For many, Laos is the highlight of their Southeast Asia trip as it has been saved from the mass tourist trail that has led to her neighbours –Thailand and Vietnam. This relatively undeveloped nation is located between rugged mountains and the fertile low lands of the Mekong, and is touched by both European and Asian cultures. The city’s man-made structures are as distinctive as the areas of natural splendor.
Modernity has yet to infiltrate this sleepy capital, where temples and religious affiliations blend with the rural foundations of the city. The majority of the city’s sights are situated within relatively close proximity of each another due to the fact that an urban sprawl has yet to materialize within the city.
Vang Vieng for many travelers is simply a piece of heaven on earth. Surrounded by scenic landscape ranging from mountains to rivers and limestone cliffs to rice fields, this small and scenic town offers a long list of interesting attractions. Read more…
Just 16 kilometers outside of Vientiane situated on the banks of the Mekong is the agricultural city of Ban Hom. A day trip might involve taking a wander around the preserved temples before visiting a primary school or watching a weaving demonstration, where the process of fabric making is laid bare. This day is really about getting to grips with authentic Laos culture, with everything from school presentations to observing traditional farming and fishing methods on the itinerary.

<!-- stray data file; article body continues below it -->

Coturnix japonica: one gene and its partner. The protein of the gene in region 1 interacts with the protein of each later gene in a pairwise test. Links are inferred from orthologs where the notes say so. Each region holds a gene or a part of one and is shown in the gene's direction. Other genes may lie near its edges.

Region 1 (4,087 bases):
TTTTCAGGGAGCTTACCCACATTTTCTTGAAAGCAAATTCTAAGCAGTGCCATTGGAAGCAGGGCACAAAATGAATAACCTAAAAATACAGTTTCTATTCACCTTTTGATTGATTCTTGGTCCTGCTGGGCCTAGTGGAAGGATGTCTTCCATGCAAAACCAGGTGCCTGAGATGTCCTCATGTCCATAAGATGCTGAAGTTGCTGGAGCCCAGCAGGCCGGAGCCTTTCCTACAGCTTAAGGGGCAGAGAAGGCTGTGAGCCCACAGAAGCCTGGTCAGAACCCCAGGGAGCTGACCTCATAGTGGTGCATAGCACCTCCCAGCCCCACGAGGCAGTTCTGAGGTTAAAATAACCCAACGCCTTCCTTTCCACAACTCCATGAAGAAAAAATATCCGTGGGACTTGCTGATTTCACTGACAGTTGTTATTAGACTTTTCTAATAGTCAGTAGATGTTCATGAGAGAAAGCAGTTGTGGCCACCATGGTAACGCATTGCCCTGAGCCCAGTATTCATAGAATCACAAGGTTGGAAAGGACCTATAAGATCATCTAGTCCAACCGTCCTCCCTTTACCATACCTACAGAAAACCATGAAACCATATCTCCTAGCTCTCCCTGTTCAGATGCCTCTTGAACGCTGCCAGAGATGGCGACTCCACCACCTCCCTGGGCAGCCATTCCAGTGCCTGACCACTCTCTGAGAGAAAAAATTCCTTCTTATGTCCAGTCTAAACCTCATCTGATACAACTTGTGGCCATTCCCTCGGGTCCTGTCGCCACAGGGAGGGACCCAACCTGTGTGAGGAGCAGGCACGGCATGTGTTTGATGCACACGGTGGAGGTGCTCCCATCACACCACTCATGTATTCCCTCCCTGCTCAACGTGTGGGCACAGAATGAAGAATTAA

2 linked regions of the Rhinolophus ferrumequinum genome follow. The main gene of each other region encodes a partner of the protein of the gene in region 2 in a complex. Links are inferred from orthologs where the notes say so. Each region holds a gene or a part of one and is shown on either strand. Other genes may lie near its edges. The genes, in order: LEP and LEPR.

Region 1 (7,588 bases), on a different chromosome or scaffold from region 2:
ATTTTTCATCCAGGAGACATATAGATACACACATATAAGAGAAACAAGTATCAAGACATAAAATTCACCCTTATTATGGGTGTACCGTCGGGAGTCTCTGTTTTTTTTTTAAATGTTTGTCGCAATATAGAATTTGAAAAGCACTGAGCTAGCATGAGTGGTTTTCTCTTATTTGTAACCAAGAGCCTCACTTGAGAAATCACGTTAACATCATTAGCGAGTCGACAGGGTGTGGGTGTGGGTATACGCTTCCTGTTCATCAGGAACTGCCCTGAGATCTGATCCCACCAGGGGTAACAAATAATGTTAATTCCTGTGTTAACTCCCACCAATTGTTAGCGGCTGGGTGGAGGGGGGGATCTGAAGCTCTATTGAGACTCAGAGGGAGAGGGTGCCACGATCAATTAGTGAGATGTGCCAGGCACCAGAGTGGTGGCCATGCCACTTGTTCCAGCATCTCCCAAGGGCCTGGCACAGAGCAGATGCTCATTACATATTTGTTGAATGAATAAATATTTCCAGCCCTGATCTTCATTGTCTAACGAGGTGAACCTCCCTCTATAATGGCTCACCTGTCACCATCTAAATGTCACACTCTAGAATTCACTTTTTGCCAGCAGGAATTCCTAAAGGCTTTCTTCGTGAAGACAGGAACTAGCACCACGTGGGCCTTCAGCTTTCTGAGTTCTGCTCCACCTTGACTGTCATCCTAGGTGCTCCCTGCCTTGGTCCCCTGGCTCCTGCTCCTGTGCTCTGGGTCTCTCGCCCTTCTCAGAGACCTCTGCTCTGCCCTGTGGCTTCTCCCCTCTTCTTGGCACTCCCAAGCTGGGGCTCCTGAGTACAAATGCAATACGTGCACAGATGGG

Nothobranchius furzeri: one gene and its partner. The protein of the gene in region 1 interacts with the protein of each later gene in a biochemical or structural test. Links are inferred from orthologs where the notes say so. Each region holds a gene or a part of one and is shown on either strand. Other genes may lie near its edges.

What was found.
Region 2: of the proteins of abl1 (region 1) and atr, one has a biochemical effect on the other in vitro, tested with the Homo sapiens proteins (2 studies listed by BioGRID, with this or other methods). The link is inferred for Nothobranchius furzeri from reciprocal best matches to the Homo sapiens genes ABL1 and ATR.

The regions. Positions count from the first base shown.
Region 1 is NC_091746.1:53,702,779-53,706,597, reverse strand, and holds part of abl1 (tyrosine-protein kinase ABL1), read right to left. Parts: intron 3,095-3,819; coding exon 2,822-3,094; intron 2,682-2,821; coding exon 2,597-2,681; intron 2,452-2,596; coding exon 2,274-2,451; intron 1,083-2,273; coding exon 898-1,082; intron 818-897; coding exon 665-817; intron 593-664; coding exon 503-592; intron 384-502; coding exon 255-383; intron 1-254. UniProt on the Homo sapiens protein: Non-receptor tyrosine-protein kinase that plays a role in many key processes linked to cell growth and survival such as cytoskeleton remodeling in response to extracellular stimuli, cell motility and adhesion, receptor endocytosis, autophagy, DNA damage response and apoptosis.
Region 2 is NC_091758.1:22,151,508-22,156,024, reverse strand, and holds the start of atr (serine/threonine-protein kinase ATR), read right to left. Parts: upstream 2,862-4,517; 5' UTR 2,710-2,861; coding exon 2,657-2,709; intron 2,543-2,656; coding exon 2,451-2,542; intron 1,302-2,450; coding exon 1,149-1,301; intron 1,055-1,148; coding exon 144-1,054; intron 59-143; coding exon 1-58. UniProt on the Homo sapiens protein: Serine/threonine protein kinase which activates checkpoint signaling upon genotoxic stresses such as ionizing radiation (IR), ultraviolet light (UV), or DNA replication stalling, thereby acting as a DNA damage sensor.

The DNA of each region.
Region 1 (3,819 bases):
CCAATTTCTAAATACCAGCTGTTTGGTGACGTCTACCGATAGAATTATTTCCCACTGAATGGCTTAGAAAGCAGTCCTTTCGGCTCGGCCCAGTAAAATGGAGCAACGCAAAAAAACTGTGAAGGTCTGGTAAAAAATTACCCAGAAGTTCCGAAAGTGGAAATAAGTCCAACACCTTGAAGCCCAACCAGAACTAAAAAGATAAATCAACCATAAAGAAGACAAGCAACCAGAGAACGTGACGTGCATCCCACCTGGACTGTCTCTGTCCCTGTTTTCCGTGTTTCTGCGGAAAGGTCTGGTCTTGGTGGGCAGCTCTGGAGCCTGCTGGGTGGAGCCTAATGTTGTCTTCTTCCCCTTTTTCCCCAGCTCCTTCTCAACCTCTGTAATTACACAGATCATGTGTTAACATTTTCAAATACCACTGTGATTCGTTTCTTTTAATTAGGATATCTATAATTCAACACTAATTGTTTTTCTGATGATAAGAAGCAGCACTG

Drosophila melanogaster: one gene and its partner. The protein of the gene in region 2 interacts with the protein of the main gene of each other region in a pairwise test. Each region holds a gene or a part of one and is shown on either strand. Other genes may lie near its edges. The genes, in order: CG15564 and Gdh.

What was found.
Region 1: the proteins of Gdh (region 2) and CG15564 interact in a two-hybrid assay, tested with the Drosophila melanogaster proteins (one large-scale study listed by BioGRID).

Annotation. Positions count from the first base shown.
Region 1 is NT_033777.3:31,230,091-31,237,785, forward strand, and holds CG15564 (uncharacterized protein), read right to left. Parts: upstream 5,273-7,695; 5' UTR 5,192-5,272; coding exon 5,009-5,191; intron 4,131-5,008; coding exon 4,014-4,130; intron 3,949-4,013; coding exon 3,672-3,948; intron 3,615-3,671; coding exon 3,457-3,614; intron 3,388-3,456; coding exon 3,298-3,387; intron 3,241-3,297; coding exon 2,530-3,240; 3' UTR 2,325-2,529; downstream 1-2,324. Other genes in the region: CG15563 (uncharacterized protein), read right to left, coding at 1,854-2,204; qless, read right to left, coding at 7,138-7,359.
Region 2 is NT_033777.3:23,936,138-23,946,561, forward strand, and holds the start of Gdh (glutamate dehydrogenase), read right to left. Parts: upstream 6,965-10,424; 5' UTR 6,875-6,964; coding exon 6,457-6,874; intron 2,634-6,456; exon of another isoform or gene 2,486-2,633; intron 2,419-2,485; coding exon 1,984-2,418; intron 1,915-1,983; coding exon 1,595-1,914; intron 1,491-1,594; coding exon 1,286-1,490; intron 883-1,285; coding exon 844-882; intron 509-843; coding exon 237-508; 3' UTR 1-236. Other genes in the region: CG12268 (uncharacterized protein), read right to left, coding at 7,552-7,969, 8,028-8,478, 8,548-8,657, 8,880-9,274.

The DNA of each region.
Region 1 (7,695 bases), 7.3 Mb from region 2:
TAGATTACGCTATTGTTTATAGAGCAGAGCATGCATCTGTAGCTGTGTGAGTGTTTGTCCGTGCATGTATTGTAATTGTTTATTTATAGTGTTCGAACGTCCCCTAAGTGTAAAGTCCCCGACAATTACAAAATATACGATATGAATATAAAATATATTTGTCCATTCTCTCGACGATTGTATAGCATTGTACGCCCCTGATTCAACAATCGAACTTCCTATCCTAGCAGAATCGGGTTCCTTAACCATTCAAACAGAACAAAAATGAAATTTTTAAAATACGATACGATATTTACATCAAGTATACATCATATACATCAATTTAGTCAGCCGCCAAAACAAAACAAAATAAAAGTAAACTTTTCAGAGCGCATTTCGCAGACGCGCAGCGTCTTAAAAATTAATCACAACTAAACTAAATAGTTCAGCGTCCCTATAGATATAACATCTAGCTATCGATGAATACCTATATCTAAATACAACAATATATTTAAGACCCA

Buddha Park (Xieng Khuan)
24km south of Vientiane, Buddha Park is in a field near the Mekong River. The park, as its name would suggest, is littered with religious sculptures and was built in 1958 by the philosopher Bunleua Sulilat who famously combined Buddhist and Hindu philosophy, mythology and iconography.
The featured gods range from Vishnu to Arjuna and many in between, all allegedly crafted by unskilled artists who followed the explicit directions of Sulilat. The pumpkin-shaped monument has three levels, each representing heaven, hell and earth.